Forget TVs. Marketing is the new killer app at the world's largest annual consumer technology trade show.
FORTUNE -- First there was Comdex, ostensibly a computer-industry buying exposition in Las Vegas that nevertheless became an annual party for all of Silicon Valley. Then, when Comdex collapsed with the dotcom bust, the already-existing Consumer Electronics Show, ostensibly a gathering of device makers showing retailers what they could sell the following Christmas, surged MOREAdam Lashinsky, Sr. Editor at Large - Jan 10, 2014 9:11 AM ET
At this year's Consumer Electronics Show, we talk with new Dolby CMO Bob Borchers, who explains the company's new video technology and how he'll stoke demand for it.
FORTUNE -- Bob Borchers recently became chief marketing officer of Dolby Laboratories (DLB), the technology company known for improving what we hear that is also working on enhancing what we see.
Before joining Dolby, Borchers had an illustrious marketing career at Nokia (NOK), Nike MOREAdam Lashinsky, Sr. Editor at Large - Jan 9, 2014 10:28 AM ET
It's still early days in the Wild West of digital marketing. At CES, Fortune's Jessi Hempel sits down with top execs from Facebook, Ford, and Adobe to learn why.
FORTUNE -- It's 2014. Google (GOOG), Facebook (FB) and Twitter are kings of the world. Print media and television are dying. You'd think we'd have this marketing-with-digital media thing figured out by now.
As a preview to our Brainstorm Tech conference in MOREAdam Lashinsky, Sr. Editor at Large - Jan 7, 2014 9:05 AM ET
To hell with resolutions. I want answers.
FORTUNE -- Some people think of a new year as a time for resolutions, others for predictions. Me? Everywhere I turn, I find myself asking questions.
For example, I recently wondered why Jeff Bezos's wife, MacKenzie Bezos, so hated the book about Amazon (AMZN) by Bloomberg Businessweek writer Brad Stone, The Everything Store, enough to give it a one-star review. I answered that question here, MOREAdam Lashinsky, Sr. Editor at Large - Jan 5, 2014 11:59 AM ET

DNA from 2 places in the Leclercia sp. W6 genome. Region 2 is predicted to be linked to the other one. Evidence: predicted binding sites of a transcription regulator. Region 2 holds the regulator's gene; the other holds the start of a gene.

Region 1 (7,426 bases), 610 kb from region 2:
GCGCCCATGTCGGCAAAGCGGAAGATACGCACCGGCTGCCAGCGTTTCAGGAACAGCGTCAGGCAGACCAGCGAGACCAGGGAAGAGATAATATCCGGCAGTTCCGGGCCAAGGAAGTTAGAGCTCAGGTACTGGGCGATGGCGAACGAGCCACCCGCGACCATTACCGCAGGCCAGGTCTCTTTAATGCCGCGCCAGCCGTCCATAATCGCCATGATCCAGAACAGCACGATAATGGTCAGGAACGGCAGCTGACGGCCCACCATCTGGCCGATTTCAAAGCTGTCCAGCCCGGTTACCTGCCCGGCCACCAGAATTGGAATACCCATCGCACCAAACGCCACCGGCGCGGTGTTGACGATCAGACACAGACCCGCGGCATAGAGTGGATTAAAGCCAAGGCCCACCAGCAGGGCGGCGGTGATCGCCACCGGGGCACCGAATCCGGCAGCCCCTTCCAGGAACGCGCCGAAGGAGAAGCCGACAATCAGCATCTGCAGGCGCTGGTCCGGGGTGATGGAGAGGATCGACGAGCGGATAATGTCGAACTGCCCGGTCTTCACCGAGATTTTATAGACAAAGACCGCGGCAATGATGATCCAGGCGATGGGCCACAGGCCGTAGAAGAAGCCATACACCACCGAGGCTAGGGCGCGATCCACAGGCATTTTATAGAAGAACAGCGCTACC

It's big, bold, and pulls no punches -- just like the company and founder it portrays.
FORTUNE -- I think I know why MacKenzie Bezos hated Brad Stone's book about her husband and his company. It's not because of the "numerous factual inaccuracies" she says are in the book, though she names only one, a mistiming of when Jeff Bezos read a certain influential novel, and shame on Stone for giving MOREAdam Lashinsky, Sr. Editor at Large - Jan 2, 2014 9:27 AM ET
It's nearly 2014. Why are we still debating the value of paying for good, quality journalism?
FORTUNE -- Anyone who follows me on Twitter, LinkedIn, or Facebook knows a little something about my reading habits. Although I like to think I'm as proficient at and knowledgeable about social media as anyone my age -- see the feature Jessi Hempel and I recently wrote about the buzzy mobile application Snapchat -- my journalism consumption MOREAdam Lashinsky, Sr. Editor at Large - Dec 26, 2013 7:52 AM ET
With $500 million in hand, the private equity firm dives into the technology industry.
FORTUNE -- Now would very likely be a horrible time to start a venture capital firm. After a lost decade, that sector finally has had some decent years, valuations are astronomical, and the smart money is getting out, not in. It would be a similarly complicated time to challenge the giants of private equity, which are slapping together MOREAdam Lashinsky, Sr. Editor at Large - Dec 19, 2013 10:57 AM ET
In four years, Kabam went from San Francisco startup to major global player. (Must have been something in the dumplings.)
FORTUNE -- Kabam, the San Francisco mobile gaming company, has all the wrong things going for it.
Its 33-year-old founder and CEO, Kevin Chou, is neither an arrogant new college graduate nor a high-profile former big-company executive. The company's core customers are gamers, not housewives, giving Kabam a certain dog-bites-man quality about MOREAdam Lashinsky, Sr. Editor at Large - Dec 12, 2013 6:20 AM ET
Talk is cheap.
FORTUNE -- All the noise over what Apple ought to do with its cash almost makes one wistful for the days when everyone obsessed only over Apple's products.
Time coverboy Carl Icahn is on Apple's (AAPL) case to give back more of its cash to shareholders -- like himself. It's a perfectly reasonable position to take. Apple's hoard had grown to the nine figures with no reasonable prospects for MOREAdam Lashinsky, Sr. Editor at Large - Dec 5, 2013 9:22 AM ET
Samsung and LG have announced phones with curved displays. Apple has not. So what?
FORTUNE -- Only with Apple could a single-sourced article about something that might happen 10 months from now be news.
Bloomberg published a story Monday that said that, according to a "person familiar with the plans," Apple (AAPL) is developing larger-screened phones that use curved and flexible materials. Samsung and LG either already have such phones in the MOREAdam Lashinsky, Sr. Editor at Large - Nov 12, 2013 5:34 PM ET
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